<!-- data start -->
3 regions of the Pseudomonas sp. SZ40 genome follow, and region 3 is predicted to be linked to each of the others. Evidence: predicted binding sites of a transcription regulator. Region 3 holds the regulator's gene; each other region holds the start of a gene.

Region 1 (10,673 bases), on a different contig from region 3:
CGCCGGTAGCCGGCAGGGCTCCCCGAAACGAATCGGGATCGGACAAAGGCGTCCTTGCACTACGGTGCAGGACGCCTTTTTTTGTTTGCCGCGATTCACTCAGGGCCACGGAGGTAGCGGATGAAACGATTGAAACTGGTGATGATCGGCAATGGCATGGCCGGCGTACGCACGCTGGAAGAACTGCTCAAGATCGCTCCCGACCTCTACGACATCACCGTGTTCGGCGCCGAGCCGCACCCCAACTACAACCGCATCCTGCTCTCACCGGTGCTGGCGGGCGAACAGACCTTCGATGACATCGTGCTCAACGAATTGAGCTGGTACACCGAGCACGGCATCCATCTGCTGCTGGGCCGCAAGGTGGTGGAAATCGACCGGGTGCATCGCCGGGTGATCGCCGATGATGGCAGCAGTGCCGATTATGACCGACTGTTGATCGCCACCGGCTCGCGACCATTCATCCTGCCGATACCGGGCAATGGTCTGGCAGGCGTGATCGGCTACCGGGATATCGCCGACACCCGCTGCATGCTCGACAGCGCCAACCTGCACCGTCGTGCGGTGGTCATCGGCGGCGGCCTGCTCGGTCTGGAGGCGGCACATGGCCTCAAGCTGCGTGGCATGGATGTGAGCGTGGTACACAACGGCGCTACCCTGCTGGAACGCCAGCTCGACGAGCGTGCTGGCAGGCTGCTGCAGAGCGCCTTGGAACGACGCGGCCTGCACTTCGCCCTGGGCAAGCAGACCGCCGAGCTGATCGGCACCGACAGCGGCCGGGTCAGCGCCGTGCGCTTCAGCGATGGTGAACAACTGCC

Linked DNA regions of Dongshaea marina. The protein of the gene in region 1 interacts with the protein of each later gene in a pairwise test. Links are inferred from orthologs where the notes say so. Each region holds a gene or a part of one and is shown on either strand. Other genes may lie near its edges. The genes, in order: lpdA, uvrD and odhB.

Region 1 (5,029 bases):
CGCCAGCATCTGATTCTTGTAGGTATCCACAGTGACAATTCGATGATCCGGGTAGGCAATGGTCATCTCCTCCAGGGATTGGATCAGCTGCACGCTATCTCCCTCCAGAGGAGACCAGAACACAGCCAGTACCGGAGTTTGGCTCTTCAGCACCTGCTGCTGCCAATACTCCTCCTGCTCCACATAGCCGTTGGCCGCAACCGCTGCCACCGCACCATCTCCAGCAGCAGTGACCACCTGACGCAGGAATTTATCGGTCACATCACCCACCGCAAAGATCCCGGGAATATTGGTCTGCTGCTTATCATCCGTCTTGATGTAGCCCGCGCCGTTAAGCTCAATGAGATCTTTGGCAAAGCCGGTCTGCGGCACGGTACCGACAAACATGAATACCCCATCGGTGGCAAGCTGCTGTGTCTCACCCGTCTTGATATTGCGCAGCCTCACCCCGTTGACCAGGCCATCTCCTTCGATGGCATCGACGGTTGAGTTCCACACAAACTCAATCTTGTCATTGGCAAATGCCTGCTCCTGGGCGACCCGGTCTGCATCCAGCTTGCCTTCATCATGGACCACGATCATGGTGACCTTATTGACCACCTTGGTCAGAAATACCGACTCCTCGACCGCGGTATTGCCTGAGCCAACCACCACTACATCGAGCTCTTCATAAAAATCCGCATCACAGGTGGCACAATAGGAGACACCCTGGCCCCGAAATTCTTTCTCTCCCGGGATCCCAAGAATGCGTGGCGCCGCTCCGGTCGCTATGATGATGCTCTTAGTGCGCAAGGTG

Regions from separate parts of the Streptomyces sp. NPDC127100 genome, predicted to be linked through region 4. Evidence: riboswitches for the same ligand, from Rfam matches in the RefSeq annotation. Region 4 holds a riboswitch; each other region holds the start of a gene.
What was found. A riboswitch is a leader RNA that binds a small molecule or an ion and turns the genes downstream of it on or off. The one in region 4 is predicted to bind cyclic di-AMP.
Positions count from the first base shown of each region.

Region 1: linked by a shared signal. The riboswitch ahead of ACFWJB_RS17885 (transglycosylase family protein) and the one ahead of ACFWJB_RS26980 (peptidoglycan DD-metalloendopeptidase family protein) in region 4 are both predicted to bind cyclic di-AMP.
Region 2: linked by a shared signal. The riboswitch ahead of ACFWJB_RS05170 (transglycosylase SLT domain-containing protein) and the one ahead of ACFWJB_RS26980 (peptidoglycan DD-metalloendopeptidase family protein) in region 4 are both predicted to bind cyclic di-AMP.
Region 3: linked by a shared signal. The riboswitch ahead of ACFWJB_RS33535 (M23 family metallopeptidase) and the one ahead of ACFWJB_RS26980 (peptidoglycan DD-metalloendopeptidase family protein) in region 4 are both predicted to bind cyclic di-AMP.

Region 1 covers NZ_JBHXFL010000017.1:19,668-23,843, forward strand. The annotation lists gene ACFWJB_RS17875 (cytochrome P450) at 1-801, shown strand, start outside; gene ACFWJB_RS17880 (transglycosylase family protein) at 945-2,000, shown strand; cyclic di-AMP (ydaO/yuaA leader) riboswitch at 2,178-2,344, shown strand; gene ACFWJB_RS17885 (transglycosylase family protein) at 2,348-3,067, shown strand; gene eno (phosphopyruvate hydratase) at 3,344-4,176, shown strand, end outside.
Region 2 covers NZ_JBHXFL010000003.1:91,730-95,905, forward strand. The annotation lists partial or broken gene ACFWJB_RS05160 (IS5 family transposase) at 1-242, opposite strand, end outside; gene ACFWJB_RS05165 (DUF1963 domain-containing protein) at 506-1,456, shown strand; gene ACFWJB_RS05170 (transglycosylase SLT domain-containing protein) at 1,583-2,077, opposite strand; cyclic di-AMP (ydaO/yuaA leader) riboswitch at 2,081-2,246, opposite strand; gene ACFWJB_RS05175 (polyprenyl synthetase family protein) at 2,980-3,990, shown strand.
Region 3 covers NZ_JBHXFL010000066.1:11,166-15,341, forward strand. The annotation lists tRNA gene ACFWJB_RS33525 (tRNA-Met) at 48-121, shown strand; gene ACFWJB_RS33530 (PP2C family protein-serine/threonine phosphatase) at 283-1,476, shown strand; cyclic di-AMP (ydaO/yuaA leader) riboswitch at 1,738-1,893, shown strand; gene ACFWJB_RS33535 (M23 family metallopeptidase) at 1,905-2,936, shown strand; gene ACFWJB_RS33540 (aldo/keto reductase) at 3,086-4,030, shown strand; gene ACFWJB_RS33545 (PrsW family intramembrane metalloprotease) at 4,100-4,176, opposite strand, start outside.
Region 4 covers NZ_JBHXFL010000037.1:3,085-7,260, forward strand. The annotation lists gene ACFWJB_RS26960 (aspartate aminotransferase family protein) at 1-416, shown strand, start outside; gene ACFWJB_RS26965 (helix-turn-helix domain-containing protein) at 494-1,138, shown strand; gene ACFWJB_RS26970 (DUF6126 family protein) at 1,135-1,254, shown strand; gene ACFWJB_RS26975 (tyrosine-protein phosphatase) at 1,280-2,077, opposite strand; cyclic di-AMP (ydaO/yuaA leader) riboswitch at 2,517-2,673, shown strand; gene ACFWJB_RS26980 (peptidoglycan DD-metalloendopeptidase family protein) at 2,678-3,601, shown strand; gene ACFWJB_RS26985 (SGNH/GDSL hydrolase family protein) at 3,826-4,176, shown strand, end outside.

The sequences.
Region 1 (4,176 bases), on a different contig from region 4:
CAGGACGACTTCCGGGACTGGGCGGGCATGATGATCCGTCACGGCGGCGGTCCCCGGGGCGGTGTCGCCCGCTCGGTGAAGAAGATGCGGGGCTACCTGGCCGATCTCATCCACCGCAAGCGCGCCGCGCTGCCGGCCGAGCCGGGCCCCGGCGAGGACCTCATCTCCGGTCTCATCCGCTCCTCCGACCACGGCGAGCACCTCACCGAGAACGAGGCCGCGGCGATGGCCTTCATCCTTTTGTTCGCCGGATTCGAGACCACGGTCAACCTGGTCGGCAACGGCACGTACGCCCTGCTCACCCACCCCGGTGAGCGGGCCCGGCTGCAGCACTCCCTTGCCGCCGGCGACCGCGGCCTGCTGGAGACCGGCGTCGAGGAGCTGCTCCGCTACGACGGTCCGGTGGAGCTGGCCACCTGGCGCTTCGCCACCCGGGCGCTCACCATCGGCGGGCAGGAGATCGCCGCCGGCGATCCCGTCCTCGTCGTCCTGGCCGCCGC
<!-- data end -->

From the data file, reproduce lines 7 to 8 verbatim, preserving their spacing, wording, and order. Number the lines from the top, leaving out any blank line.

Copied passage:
Regions from separate parts of the Streptomyces sp. NPDC127100 genome, predicted to be linked through region 4. Evidence: riboswitches for the same ligand, from Rfam matches in the RefSeq annotation. Region 4 holds a riboswitch; each other region holds the start of a gene.
What was found. A riboswitch is a leader RNA that binds a small molecule or an ion and turns the genes downstream of it on or off. The one in region 4 is predicted to bind cyclic di-AMP.